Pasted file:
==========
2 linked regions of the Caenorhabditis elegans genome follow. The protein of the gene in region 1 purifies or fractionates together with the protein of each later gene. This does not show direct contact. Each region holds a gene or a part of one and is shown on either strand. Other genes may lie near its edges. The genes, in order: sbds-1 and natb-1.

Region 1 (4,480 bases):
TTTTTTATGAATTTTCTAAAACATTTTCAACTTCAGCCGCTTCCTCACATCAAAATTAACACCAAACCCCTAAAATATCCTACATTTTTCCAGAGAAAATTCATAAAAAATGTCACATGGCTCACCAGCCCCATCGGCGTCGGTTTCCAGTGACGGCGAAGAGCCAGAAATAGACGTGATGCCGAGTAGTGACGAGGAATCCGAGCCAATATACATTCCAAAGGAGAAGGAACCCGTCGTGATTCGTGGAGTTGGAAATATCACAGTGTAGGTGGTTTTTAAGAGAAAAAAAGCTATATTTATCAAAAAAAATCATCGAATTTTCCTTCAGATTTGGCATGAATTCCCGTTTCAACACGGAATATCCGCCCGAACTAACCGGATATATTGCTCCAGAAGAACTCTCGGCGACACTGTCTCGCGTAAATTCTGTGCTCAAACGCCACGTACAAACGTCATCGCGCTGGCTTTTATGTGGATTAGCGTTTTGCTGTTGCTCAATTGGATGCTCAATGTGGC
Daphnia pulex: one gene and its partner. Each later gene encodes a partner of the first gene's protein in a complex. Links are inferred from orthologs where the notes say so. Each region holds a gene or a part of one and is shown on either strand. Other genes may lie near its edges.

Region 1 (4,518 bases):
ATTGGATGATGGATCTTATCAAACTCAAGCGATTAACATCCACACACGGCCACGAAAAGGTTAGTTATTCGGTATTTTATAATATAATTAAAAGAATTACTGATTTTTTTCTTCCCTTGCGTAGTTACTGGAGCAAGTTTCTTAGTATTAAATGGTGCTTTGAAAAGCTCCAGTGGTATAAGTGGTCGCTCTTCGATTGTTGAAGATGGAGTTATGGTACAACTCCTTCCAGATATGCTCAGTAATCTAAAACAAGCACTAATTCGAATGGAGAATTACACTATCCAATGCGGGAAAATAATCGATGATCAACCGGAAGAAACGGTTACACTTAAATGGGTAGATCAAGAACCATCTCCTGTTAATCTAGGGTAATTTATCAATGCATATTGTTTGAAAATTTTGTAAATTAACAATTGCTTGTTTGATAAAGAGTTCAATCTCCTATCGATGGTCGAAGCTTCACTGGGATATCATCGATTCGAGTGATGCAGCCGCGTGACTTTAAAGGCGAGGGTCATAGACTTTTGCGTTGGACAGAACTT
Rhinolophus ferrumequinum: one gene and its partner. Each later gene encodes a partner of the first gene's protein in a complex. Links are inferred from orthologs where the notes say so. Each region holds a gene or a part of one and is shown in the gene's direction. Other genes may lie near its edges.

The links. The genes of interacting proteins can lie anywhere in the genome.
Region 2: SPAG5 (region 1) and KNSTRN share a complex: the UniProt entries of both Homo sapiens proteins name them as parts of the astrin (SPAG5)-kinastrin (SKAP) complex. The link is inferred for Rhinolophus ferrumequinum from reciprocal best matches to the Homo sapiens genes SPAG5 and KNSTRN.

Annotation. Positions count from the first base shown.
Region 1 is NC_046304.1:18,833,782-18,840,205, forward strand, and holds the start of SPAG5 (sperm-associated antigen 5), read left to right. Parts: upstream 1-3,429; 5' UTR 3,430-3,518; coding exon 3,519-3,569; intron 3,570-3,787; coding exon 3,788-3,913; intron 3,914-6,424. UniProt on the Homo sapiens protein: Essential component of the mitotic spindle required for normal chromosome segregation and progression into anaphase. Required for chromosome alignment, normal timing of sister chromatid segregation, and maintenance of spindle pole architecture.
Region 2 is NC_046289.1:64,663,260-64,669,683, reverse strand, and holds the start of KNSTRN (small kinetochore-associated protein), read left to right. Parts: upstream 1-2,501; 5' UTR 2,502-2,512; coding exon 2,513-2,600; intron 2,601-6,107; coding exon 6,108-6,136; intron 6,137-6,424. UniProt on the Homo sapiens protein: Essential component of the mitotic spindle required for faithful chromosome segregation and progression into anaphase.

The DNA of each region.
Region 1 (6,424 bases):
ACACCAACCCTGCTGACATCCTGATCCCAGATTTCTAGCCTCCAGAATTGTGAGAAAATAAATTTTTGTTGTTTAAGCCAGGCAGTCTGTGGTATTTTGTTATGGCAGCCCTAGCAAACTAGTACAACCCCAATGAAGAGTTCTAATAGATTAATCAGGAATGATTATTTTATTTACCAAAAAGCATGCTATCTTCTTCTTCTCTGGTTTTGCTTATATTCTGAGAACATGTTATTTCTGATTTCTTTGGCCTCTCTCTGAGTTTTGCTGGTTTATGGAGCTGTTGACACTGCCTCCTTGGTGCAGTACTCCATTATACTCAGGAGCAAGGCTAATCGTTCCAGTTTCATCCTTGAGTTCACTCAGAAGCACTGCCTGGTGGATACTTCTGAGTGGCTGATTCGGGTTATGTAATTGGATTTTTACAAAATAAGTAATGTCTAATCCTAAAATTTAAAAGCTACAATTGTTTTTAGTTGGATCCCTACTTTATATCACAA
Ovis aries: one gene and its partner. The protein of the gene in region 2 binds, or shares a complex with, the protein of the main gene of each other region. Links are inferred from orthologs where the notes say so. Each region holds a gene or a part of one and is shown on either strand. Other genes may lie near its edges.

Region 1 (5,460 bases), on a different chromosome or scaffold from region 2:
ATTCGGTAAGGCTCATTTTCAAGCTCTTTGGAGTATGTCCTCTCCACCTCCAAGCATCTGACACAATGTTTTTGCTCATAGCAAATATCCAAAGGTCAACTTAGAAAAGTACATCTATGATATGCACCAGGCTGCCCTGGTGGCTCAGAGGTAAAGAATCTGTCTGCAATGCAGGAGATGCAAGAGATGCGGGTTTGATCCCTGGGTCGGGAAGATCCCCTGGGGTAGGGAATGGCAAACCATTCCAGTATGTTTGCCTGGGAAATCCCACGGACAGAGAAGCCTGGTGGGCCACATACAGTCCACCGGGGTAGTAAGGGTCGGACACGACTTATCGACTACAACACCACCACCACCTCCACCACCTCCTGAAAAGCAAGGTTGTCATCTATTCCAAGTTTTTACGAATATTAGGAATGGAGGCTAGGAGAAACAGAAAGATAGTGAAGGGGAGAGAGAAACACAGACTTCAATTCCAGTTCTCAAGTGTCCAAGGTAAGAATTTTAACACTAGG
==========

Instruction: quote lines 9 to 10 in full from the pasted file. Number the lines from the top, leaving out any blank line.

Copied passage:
Region 2: SPAG5 (region 1) and KNSTRN share a complex: the UniProt entries of both Homo sapiens proteins name them as parts of the astrin (SPAG5)-kinastrin (SKAP) complex. The link is inferred for Rhinolophus ferrumequinum from reciprocal best matches to the Homo sapiens genes SPAG5 and KNSTRN.

Annotation. Positions count from the first base shown.